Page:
# Acceleration question

A particle moves along the $x$-axis so that its velocity is given by $v(t)=5+3.1\cos(0.8t)$ for $t\geq 0$. What is the acceleration of the particle at $t=4$.

I differentiated this and got:

$a(t)=-2.48 \sin(0.8t)$

and plugged in $4$ and got

$a(4) = -0.138437$

But none of the answer choices fit the answer, am I wrong or is the question wrong?

Answer choices: $-0.045$, $-0.145$, $-0.181$, $0.145$, $5.145$

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$t$ is expressed in radians!! –  mfl Jun 27 at 2:34
Yes, check your calculations, making sure that your calculator is in radian mode. –  Gahawar Jun 27 at 2:35
It is... I dont know what im doing wrong –  Panthy Jun 27 at 2:35
Check again. I have obtained you result in DEG mode. –  mfl Jun 27 at 2:38
Ok my calculator is weird, i entered it on wolfram and got around 0.145 :) –  Panthy Jun 27 at 2:39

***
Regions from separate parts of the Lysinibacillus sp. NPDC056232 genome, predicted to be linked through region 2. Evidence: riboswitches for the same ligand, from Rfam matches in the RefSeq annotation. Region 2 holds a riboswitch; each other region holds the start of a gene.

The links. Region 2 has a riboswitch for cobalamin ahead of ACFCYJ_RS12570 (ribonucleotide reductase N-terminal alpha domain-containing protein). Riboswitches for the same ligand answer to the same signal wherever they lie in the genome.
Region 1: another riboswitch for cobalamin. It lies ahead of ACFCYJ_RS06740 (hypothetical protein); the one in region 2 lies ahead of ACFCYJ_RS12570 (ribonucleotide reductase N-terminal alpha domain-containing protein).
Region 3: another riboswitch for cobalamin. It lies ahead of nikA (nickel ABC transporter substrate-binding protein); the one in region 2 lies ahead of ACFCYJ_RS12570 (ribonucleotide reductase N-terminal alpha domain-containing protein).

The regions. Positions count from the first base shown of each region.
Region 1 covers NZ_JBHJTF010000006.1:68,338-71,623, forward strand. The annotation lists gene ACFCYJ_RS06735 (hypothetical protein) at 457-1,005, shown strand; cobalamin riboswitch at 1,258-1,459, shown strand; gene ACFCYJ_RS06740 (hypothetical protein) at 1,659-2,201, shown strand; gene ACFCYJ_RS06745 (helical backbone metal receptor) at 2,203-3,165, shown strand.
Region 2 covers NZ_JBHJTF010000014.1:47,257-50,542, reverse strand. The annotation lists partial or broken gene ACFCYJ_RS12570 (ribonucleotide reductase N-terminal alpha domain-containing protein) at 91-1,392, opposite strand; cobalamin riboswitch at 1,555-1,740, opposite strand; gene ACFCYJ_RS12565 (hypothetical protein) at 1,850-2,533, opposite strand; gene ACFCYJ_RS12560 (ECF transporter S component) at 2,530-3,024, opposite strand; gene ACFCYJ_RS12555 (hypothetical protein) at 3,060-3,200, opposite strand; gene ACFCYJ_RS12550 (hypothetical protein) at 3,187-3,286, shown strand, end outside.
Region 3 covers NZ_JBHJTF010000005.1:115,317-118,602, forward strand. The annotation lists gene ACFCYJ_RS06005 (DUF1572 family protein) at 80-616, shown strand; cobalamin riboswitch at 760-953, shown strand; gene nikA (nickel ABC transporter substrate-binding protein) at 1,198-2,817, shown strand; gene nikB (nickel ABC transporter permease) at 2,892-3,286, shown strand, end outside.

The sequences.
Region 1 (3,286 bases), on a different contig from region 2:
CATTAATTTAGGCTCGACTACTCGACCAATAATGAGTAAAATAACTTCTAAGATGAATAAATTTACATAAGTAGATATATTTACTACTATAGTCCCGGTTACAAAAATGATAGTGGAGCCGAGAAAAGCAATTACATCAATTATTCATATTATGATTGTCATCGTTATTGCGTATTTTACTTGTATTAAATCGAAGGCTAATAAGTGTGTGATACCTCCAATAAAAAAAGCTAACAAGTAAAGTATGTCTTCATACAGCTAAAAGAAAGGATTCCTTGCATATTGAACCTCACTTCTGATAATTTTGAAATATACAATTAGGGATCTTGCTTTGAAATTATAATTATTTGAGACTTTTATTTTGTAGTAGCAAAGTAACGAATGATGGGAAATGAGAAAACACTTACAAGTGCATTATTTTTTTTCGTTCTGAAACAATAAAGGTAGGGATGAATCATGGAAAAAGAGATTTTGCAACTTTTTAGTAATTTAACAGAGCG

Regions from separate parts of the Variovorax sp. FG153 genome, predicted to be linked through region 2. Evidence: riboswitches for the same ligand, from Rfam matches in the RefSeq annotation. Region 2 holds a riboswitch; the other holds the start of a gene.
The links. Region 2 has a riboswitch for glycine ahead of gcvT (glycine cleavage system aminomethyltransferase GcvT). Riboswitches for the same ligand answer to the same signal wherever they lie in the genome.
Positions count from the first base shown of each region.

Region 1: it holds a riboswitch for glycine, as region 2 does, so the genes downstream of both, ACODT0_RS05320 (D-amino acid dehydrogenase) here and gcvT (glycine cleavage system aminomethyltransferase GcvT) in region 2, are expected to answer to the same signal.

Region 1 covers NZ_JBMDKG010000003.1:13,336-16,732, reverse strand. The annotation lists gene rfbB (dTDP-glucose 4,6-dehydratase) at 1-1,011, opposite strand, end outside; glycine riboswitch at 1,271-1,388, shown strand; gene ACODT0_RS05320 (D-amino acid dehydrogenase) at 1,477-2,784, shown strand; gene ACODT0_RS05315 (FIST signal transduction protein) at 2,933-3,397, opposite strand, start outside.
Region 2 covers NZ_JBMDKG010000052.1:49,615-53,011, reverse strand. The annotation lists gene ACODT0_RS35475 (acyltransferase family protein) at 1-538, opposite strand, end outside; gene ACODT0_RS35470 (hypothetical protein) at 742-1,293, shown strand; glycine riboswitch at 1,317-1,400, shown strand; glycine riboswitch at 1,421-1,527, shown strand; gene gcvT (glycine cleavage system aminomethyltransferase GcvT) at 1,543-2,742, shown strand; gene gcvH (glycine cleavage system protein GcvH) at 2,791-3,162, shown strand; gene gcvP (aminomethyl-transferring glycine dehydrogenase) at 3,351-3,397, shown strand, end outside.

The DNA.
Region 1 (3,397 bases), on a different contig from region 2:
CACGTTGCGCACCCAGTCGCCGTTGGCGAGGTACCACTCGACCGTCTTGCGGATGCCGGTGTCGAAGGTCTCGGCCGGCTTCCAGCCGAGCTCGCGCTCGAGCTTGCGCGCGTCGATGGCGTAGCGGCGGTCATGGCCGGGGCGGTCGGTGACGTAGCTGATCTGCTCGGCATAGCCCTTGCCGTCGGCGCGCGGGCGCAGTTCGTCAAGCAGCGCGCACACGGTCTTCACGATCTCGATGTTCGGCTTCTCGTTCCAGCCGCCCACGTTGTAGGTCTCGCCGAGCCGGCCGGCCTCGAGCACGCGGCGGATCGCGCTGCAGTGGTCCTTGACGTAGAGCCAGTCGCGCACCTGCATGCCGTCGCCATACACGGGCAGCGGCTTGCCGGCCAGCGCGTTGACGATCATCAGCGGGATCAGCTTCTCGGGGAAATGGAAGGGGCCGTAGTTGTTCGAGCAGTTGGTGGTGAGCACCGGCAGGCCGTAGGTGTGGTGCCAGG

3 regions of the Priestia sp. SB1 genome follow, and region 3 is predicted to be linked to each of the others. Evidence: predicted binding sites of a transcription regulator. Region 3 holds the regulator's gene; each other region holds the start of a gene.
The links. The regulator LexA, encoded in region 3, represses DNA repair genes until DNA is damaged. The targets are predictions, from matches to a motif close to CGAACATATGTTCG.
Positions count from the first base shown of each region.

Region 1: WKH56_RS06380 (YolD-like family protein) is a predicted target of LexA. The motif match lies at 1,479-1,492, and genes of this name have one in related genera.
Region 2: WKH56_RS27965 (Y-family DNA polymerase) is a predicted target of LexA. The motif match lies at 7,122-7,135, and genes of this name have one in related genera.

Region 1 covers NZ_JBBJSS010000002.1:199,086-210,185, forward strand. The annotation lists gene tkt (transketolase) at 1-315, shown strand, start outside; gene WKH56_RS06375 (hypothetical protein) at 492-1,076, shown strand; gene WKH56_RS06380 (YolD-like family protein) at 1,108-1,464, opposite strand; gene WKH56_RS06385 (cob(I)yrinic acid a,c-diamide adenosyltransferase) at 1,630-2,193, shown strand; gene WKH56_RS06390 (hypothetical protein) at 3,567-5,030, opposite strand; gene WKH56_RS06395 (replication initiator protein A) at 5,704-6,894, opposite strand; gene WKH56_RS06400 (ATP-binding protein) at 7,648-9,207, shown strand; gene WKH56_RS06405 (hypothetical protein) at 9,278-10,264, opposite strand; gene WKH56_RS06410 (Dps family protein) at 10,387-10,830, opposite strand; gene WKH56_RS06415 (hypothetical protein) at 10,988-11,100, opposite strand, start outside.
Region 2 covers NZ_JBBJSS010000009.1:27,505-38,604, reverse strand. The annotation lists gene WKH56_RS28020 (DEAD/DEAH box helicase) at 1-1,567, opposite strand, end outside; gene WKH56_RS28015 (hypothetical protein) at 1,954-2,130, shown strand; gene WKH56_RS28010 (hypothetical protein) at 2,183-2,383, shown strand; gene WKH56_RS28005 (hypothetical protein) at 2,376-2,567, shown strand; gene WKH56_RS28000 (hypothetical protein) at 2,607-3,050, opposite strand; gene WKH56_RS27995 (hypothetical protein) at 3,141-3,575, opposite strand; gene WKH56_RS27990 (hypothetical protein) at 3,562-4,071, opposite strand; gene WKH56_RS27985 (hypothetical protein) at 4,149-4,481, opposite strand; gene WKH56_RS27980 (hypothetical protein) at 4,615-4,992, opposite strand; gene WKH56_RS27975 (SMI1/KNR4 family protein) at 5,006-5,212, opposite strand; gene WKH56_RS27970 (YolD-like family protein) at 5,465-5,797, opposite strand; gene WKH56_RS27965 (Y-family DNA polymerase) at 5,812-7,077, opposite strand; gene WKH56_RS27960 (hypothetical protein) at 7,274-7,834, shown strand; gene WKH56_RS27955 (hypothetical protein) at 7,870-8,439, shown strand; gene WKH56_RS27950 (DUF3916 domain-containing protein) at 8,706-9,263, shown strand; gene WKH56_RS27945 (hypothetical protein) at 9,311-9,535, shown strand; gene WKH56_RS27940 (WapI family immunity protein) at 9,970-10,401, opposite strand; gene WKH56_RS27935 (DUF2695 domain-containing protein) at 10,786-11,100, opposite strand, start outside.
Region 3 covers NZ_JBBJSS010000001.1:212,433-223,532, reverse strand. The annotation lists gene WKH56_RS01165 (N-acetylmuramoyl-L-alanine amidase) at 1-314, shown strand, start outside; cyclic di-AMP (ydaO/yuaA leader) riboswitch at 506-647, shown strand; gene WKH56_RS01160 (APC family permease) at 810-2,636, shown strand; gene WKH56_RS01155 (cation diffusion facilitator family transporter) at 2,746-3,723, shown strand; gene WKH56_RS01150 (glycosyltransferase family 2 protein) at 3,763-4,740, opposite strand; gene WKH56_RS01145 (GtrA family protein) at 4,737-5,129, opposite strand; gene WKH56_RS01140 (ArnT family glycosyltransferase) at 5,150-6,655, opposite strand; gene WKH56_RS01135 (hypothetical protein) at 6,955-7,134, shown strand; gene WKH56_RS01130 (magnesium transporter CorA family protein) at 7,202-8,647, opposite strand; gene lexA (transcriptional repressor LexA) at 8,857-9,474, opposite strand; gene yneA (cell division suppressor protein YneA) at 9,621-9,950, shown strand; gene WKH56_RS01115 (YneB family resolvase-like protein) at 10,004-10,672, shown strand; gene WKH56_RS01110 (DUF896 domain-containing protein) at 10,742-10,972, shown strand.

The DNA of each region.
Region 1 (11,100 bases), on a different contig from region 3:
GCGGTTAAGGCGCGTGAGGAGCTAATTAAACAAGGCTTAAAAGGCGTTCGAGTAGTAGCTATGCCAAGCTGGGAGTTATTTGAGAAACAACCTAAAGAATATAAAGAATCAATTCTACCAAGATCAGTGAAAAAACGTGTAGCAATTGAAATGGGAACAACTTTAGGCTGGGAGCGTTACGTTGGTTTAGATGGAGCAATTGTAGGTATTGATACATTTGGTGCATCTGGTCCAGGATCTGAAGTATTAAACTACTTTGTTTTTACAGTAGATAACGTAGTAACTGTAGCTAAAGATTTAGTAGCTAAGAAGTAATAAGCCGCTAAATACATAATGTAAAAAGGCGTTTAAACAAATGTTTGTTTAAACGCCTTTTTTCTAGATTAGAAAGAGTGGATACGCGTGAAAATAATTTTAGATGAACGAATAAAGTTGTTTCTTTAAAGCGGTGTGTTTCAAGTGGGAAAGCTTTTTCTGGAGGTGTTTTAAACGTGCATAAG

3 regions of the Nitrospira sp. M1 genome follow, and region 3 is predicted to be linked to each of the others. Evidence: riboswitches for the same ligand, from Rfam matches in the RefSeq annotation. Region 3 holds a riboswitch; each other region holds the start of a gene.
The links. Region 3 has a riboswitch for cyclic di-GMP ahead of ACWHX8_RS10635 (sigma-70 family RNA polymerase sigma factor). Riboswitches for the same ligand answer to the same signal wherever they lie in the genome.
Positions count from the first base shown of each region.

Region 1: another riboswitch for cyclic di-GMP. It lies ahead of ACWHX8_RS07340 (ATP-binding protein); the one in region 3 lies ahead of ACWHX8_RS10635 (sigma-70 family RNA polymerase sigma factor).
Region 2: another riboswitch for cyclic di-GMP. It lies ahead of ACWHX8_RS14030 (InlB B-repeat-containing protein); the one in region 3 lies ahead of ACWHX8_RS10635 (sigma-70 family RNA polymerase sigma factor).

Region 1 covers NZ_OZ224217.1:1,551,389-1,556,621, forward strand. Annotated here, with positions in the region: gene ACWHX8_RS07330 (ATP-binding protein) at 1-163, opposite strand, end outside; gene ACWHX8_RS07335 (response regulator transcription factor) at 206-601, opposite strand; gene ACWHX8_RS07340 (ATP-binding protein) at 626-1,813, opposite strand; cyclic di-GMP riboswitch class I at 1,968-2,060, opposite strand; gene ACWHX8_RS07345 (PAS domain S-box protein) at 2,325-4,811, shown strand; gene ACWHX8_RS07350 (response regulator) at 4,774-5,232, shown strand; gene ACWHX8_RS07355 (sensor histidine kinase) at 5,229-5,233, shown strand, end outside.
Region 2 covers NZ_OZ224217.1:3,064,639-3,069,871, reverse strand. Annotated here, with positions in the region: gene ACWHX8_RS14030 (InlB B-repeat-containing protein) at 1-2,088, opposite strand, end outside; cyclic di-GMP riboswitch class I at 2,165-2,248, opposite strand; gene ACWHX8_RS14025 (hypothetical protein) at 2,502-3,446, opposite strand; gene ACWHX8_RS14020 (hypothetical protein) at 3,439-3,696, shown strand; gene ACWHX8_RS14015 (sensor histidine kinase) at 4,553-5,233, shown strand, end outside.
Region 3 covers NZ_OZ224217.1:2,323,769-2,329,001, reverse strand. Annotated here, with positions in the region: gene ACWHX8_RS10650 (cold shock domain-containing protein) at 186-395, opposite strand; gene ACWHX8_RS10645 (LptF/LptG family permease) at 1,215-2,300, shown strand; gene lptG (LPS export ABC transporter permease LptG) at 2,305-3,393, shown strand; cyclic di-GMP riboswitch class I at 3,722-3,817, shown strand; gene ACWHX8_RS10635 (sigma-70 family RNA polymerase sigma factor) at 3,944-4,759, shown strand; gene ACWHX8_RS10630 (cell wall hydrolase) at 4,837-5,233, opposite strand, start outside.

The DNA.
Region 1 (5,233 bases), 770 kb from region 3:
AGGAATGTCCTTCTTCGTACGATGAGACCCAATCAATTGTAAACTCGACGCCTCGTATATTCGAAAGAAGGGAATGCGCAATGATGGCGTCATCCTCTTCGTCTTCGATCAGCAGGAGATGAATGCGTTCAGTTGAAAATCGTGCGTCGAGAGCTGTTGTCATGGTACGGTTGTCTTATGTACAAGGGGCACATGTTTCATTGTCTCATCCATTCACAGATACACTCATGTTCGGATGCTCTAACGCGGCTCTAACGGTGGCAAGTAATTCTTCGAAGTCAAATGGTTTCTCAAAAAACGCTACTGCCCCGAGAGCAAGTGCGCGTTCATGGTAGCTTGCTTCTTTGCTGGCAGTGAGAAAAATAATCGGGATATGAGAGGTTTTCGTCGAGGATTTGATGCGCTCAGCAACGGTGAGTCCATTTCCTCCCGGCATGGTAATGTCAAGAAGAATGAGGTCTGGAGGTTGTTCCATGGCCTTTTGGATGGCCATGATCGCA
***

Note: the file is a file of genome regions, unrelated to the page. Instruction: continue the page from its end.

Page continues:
Instructions:

1. Click the start button.
2. Open calculator.
3. Click "view" and select Scientific.
6. Get $0.1447678757...$
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wolframalpha.com/input/?i=-2.48sin%280.8*4%29+in+radians why does it say its +0.145 here... which one to go with?D: –  Panthy Jun 27 at 2:40
@Panthy It is 0.145. That was a typo. SORRY! –  BlackAdder Jun 27 at 2:44
ahh thanks!.......... –  Panthy Jun 27 at 2:47

v(t)=5+3.1cos (0.8t)

Differentiating with respect to t

We get

a(t)=3.1*(-sin (0.8t))*0.8 =-2.48sin (0.8t)

a(4)=-2.48sin (3.2) =-2.48sin (3.14-3.2) =+2.48sin(0.06) =+2.48*0.06=+0.1488

Note that the answer here is a round about value as pi is approximately equal to 3.14 and sinx is approximately equal to x for x<0.5

This is the answer if you don't want to use a calculator. :)

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